There are a plethora of linux sysadmin books out there. Plenty for RedHat, too. It may be an idea to go the self-taught route first before splashing out money on "My First Computer" courses or super-expensive qualifications - especially if it is just for CV padding.

    Yep, CentOS is the "community" version of Red Hat. You can always give Fedora a go too, this is again Red Hat but for the desktop. Obviously there are differences from actual Red Hat, but generally anything you learn on CentOS/Fedora can be applied to RH. The same can be said for any flavour of Linux really. A lot of people start out with Ubuntu.

    Agree. If you must do a course, then go for one of the big names as they will be well known in the industry. But again, if you don't know you will be using these skills any time soon, you may want to consider saving the money and going self-taught. Get your new employer to pay! :p
     
  9. slinxy

    Mobster

    Joined: 3 Dec 2002

    Posts: 3,943

    Location: Groovin' @ the disco

    No course can ever be better than having the experience, but having both the certifications and the experience is a major advantage. What I normally do, is learn and experince the subject first then do the course later, as a confirmation to employers or future employers that I know what I'm doing.

    Courses are also intreasting as it shows how the manufactures/companies what you do certain tasks.
     
  10. memyselfandi

    Sgarrista

    Joined: 10 Oct 2005

    Posts: 8,696

    Location: Nottingham

    The LPI course isn't bad (and if I remember correctly it can count towards some form of SUSE qualification). The Red Hat RHCSA and RHCE certifications are good to have (you need to have the former before you can get the latter anyway) but they are not things you can do without knowledge and, most importantly, experience.

    If you don't know anything then it's best to experiment with it on a physical, or virtual, machine and try things, break them, fix them, reinstall etc. Lots of info online. Just remember before you get bogged down using some esoteric flavour that if you are looking to work in the area then you probably should be looking at a version which is being used in business, (e.g. use CentOS as it's equivalent to RHEL).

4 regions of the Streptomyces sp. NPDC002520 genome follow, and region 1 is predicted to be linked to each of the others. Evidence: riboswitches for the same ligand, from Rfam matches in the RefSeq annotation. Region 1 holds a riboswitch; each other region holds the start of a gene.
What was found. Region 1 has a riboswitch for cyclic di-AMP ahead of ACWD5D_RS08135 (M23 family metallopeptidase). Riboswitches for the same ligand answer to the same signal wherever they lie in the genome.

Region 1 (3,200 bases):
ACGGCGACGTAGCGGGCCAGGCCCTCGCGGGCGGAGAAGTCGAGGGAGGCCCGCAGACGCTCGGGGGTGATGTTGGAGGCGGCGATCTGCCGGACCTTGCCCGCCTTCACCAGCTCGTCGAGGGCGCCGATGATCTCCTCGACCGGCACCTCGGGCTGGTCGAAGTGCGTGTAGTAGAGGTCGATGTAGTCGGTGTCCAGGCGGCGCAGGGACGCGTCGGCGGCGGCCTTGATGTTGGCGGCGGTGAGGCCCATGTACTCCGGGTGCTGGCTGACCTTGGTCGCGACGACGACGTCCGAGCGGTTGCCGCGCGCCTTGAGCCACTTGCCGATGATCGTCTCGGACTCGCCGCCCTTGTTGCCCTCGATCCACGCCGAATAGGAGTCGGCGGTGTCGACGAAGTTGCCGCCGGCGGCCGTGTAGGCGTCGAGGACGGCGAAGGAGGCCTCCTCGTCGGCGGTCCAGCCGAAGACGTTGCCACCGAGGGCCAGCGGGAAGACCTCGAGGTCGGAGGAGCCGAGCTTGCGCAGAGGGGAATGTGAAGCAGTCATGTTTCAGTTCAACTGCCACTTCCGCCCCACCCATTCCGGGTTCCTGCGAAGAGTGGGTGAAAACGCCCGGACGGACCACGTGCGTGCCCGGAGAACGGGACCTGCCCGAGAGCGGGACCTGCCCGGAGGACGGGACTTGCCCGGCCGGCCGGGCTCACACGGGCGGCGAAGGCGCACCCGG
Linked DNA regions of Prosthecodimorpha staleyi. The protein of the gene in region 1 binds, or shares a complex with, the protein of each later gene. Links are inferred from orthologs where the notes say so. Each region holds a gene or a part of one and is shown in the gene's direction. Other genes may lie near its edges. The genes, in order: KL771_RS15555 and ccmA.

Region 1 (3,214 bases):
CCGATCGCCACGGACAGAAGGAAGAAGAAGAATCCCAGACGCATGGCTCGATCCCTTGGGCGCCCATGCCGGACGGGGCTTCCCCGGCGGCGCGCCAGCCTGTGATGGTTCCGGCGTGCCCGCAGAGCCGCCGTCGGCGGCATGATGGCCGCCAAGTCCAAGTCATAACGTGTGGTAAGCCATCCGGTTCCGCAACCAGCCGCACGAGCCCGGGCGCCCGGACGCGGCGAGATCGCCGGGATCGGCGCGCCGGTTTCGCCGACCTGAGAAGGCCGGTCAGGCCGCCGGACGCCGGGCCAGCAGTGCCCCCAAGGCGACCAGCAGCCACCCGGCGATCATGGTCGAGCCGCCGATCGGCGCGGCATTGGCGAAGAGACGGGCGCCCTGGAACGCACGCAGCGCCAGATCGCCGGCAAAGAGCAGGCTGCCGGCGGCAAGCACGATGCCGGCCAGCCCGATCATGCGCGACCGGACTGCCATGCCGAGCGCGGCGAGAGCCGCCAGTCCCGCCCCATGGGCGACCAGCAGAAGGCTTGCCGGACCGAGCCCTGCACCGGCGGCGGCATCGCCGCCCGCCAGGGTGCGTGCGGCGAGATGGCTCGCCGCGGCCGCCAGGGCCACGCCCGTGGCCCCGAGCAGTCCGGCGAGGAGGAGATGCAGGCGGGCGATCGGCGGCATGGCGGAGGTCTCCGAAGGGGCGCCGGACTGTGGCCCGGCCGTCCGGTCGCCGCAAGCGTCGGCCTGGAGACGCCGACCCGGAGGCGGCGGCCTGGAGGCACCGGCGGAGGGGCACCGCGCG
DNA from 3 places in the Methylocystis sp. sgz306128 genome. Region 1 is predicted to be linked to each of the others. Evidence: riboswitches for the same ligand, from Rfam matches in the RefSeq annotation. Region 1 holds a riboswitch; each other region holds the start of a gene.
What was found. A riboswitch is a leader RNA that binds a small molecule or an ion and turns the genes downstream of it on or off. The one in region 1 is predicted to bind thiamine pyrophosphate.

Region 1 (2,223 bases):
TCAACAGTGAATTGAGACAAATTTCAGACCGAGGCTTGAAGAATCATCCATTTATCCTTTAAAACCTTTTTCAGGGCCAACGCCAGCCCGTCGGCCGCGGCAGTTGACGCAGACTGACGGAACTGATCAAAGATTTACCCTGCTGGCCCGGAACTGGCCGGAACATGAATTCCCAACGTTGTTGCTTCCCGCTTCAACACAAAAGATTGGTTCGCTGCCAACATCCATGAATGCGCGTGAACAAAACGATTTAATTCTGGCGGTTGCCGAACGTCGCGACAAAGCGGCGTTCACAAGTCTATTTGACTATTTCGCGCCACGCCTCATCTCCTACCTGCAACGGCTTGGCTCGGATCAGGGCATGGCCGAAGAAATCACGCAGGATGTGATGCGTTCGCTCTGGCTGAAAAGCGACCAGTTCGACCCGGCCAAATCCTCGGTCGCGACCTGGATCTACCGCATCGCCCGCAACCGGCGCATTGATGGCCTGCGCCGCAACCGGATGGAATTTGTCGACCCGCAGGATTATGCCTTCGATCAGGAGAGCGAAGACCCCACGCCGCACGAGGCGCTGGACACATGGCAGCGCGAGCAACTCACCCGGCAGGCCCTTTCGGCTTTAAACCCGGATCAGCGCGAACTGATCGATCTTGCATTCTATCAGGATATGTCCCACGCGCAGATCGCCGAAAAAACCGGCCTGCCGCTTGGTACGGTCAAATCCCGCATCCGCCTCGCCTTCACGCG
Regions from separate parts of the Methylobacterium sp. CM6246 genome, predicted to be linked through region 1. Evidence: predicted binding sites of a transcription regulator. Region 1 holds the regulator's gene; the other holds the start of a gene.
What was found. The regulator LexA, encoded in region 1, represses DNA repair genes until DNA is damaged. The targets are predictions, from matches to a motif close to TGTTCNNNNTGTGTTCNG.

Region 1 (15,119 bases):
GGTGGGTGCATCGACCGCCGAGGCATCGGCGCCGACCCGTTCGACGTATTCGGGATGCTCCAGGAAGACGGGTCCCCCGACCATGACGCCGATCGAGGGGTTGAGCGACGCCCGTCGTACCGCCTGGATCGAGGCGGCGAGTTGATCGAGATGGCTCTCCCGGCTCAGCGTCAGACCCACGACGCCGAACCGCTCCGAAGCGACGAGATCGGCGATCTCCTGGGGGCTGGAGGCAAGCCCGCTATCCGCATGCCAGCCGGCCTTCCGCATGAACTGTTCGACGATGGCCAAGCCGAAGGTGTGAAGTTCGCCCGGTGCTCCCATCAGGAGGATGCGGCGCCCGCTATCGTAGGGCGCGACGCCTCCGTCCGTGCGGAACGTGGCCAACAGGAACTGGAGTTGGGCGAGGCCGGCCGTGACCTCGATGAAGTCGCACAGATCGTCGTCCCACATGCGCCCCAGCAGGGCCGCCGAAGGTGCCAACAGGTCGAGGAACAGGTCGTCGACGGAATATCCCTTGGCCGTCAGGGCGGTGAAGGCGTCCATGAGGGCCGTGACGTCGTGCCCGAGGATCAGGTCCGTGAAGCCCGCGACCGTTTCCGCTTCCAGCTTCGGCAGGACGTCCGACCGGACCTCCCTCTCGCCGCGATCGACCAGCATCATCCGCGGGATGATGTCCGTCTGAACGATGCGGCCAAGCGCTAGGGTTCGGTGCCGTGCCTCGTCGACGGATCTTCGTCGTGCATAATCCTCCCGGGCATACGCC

11. CircleFaust

    Mobster

    Joined: 1 Dec 2003

    Posts: 3,452

    if I was to self study I would need the program I guess
    I only have a MacBook pro
     
  12. kkelly

    Mobster

    Joined: 8 Oct 2003

    Posts: 2,767

    Location: Glasgow

    Virtualbox :)
     
  13. slinxy

    Mobster

    Joined: 3 Dec 2002

    Posts: 3,943

    Location: Groovin' @ the disco

  14. Ricochet J

    Capodecina

    Joined: 29 Jun 2004

    Posts: 12,915

    Use Linux as your main OS. You'll be forced to learn it.
     
  15. dowie

    Capo Crimine

    Joined: 29 Jan 2008

    Posts: 53,770

    FYI, there is a free course on EDX and there are other free resources available on the net - MIT open courseware etcetc...
     
  16. anything I don't mind

    PermaBanned

    Joined: 28 Dec 2009

    Posts: 13,052

    Location: london

    Download linux distro or freebsd and give it a go. There is loads of videos on youtube explaining how to do just about anything on linux.

    I wouldn't go in to a linux course unless you have used it at home to some extent. You could but you might as well get to grips with some of it before you go.

    The linux certs and using it at home help, but in terms of working as a linux sys admin, there are a lot more things you need to know outside of the certs. It helps if you have web development experience and you know clustering and application delivery technologies, but as siriusb says you can pick those up from open source but i've yet to find out more info on that.

    While some IT sectors i think the certs help more than others. For example if you learn about exchange from certs, you could probably get a job off just that. Off linux certs a lone id be surprised if you could get a job, maybe as a junior linux admin. Knowing linux is one thing but knowing how to linux sys admin is completely different in my opinion. Ive been on linux since 1998 but wouldnt be able to get a job in linux sys admin.